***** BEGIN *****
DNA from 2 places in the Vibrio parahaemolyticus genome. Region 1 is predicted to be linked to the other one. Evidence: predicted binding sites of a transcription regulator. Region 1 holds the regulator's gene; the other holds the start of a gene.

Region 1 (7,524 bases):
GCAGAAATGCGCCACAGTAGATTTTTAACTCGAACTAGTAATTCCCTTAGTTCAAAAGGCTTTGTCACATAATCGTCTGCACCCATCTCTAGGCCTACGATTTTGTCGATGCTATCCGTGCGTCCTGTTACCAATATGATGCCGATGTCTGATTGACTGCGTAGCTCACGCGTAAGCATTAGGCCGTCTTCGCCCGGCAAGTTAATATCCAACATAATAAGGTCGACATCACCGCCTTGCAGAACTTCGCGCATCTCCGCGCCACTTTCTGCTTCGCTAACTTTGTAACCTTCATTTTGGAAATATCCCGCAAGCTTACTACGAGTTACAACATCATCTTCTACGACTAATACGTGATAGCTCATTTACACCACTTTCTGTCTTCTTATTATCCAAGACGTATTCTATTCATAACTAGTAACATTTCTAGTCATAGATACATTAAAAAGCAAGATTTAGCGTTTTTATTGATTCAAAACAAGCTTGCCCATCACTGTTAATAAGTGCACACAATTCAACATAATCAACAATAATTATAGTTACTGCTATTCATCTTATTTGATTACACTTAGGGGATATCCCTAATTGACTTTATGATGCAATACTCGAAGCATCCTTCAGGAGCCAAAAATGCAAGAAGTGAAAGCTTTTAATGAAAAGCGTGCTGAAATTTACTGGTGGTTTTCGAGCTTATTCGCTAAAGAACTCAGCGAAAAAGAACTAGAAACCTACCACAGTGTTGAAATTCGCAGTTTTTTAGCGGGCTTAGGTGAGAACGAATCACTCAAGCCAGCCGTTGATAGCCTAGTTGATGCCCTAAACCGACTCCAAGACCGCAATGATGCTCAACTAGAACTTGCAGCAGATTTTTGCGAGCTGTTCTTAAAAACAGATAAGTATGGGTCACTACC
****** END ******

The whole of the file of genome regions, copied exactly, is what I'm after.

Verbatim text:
DNA from 2 places in the Vibrio parahaemolyticus genome. Region 1 is predicted to be linked to the other one. Evidence: predicted binding sites of a transcription regulator. Region 1 holds the regulator's gene; the other holds the start of a gene.

Region 1 (7,524 bases):
GCAGAAATGCGCCACAGTAGATTTTTAACTCGAACTAGTAATTCCCTTAGTTCAAAAGGCTTTGTCACATAATCGTCTGCACCCATCTCTAGGCCTACGATTTTGTCGATGCTATCCGTGCGTCCTGTTACCAATATGATGCCGATGTCTGATTGACTGCGTAGCTCACGCGTAAGCATTAGGCCGTCTTCGCCCGGCAAGTTAATATCCAACATAATAAGGTCGACATCACCGCCTTGCAGAACTTCGCGCATCTCCGCGCCACTTTCTGCTTCGCTAACTTTGTAACCTTCATTTTGGAAATATCCCGCAAGCTTACTACGAGTTACAACATCATCTTCTACGACTAATACGTGATAGCTCATTTACACCACTTTCTGTCTTCTTATTATCCAAGACGTATTCTATTCATAACTAGTAACATTTCTAGTCATAGATACATTAAAAAGCAAGATTTAGCGTTTTTATTGATTCAAAACAAGCTTGCCCATCACTGTTAATAAGTGCACACAATTCAACATAATCAACAATAATTATAGTTACTGCTATTCATCTTATTTGATTACACTTAGGGGATATCCCTAATTGACTTTATGATGCAATACTCGAAGCATCCTTCAGGAGCCAAAAATGCAAGAAGTGAAAGCTTTTAATGAAAAGCGTGCTGAAATTTACTGGTGGTTTTCGAGCTTATTCGCTAAAGAACTCAGCGAAAAAGAACTAGAAACCTACCACAGTGTTGAAATTCGCAGTTTTTTAGCGGGCTTAGGTGAGAACGAATCACTCAAGCCAGCCGTTGATAGCCTAGTTGATGCCCTAAACCGACTCCAAGACCGCAATGATGCTCAACTAGAACTTGCAGCAGATTTTTGCGAGCTGTTCTTAAAAACAGATAAGTATGGGTCACTACC